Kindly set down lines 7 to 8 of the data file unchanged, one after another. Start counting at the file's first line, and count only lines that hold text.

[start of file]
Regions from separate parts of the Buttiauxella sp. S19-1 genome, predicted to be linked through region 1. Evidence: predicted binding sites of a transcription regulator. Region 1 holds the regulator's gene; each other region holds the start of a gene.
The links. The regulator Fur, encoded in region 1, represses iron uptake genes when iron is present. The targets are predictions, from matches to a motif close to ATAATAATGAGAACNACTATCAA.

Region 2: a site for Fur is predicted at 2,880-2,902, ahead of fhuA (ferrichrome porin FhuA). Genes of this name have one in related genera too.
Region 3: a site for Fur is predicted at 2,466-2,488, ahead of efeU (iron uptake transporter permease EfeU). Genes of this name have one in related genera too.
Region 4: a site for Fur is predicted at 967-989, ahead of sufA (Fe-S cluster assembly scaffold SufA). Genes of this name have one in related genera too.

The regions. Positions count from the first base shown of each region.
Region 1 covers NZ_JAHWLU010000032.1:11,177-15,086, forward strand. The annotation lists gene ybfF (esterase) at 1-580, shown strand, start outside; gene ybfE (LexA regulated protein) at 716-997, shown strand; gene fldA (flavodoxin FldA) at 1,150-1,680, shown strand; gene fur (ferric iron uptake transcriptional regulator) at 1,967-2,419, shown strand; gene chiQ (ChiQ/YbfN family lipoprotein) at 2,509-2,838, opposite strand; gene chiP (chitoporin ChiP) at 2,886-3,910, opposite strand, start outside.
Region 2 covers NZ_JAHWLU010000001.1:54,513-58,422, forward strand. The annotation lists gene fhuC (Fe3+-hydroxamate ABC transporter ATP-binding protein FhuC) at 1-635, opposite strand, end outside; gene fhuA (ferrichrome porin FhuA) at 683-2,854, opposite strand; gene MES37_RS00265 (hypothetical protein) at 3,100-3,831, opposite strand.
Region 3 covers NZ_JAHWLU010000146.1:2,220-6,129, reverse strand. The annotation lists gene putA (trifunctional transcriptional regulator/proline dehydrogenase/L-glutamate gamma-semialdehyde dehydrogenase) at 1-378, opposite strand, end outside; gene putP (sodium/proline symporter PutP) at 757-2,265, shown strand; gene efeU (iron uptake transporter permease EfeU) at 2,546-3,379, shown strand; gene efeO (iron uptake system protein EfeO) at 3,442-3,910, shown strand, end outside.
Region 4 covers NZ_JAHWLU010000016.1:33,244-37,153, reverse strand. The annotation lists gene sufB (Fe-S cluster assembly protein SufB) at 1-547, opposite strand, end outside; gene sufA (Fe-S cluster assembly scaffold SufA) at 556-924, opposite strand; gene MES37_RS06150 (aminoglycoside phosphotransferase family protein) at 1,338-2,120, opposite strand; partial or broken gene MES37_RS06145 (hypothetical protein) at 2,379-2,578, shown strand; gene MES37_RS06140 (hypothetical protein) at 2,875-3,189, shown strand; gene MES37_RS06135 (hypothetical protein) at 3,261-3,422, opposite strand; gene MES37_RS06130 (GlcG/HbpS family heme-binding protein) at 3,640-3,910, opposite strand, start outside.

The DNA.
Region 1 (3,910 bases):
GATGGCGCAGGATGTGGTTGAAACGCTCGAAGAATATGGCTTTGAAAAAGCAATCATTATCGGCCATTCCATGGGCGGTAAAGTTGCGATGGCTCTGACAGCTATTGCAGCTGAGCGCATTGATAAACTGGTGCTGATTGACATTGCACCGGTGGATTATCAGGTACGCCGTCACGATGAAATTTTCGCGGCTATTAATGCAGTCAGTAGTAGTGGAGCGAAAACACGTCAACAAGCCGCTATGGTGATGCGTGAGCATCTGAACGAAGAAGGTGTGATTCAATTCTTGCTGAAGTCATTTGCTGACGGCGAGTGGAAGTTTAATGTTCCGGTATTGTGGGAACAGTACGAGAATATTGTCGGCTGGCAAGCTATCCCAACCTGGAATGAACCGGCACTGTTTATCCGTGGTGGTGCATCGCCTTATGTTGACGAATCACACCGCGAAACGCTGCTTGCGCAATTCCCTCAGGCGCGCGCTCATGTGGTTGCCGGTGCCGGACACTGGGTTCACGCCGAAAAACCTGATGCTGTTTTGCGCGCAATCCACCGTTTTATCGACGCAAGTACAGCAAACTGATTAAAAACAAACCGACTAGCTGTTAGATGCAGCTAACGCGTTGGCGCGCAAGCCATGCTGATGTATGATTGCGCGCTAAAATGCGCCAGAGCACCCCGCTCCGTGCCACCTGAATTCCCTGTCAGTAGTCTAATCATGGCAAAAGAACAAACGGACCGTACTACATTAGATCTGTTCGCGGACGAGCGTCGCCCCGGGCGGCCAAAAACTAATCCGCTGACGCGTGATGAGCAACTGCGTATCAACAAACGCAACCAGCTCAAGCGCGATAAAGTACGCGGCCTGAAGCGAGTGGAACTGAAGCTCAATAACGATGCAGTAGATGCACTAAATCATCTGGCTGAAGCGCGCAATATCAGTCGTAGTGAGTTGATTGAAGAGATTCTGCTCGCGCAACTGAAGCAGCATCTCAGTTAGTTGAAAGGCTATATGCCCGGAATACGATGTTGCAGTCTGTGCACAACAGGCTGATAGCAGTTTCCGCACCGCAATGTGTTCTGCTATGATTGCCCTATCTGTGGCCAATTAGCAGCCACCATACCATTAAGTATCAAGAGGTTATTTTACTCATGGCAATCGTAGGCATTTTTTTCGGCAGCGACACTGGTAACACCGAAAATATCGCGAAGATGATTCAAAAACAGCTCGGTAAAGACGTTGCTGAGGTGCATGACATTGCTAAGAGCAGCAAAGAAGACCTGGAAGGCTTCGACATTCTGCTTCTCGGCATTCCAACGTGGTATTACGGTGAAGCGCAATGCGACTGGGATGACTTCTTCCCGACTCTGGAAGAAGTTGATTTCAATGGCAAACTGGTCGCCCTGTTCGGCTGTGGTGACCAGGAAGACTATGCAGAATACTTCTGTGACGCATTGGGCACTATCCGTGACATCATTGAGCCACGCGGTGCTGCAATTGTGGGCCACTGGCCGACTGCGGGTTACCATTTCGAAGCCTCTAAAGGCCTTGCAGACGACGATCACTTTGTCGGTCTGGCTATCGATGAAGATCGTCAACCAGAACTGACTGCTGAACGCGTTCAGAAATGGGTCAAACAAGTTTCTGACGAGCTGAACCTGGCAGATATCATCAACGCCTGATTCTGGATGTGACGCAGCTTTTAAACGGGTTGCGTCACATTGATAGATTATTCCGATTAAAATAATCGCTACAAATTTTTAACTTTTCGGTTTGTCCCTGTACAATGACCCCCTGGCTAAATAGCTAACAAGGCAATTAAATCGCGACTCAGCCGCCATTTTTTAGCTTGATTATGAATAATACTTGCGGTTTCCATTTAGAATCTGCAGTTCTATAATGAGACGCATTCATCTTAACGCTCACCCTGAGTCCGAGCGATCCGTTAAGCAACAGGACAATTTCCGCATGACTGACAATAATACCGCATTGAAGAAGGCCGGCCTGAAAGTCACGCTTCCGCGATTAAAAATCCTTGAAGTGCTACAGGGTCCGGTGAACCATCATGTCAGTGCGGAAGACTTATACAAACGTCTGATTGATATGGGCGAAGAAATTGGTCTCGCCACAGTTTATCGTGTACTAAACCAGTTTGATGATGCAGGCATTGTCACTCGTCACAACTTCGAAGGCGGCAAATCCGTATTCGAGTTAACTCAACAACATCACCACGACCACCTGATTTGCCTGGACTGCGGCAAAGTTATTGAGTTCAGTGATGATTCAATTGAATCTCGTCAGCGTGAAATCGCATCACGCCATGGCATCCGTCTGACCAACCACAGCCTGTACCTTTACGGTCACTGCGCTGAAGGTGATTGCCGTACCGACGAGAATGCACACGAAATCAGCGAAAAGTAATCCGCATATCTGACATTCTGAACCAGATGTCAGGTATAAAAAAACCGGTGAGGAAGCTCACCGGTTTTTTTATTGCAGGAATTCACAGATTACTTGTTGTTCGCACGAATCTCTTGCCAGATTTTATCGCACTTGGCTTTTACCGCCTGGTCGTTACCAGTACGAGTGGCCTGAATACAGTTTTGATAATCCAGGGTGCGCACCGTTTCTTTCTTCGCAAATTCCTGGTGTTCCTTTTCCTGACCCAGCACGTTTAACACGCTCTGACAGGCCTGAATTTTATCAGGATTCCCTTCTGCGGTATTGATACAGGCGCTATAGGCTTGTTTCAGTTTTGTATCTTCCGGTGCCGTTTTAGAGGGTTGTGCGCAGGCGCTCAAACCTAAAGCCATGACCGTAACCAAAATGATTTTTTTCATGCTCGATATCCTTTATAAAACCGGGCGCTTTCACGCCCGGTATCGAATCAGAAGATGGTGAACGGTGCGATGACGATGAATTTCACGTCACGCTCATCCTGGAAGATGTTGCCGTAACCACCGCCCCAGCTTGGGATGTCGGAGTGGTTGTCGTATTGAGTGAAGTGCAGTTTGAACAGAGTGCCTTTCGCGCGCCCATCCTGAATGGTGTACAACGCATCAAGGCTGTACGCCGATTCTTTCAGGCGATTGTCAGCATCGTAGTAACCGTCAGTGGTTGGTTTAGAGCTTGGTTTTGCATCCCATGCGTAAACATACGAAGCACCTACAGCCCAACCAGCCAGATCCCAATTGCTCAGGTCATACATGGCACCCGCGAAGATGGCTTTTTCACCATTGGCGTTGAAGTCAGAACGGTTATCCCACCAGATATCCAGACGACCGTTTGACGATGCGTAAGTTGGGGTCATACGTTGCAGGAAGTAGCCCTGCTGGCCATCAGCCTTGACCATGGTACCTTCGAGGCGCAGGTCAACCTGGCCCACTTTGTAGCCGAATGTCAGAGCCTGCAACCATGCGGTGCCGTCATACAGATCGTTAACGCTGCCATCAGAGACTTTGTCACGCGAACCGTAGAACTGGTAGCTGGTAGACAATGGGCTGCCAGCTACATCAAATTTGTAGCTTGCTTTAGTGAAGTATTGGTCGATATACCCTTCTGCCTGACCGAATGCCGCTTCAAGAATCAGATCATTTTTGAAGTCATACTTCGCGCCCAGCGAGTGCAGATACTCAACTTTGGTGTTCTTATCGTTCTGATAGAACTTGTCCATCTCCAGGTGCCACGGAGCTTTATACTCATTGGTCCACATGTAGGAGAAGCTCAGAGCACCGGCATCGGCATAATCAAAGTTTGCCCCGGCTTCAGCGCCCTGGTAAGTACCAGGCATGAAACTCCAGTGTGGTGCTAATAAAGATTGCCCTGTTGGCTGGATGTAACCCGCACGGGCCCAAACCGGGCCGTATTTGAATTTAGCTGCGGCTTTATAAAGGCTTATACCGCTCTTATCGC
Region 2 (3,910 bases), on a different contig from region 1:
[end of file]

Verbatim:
Region 1 covers NZ_JAHWLU010000032.1:11,177-15,086, forward strand. The annotation lists gene ybfF (esterase) at 1-580, shown strand, start outside; gene ybfE (LexA regulated protein) at 716-997, shown strand; gene fldA (flavodoxin FldA) at 1,150-1,680, shown strand; gene fur (ferric iron uptake transcriptional regulator) at 1,967-2,419, shown strand; gene chiQ (ChiQ/YbfN family lipoprotein) at 2,509-2,838, opposite strand; gene chiP (chitoporin ChiP) at 2,886-3,910, opposite strand, start outside.
Region 2 covers NZ_JAHWLU010000001.1:54,513-58,422, forward strand. The annotation lists gene fhuC (Fe3+-hydroxamate ABC transporter ATP-binding protein FhuC) at 1-635, opposite strand, end outside; gene fhuA (ferrichrome porin FhuA) at 683-2,854, opposite strand; gene MES37_RS00265 (hypothetical protein) at 3,100-3,831, opposite strand.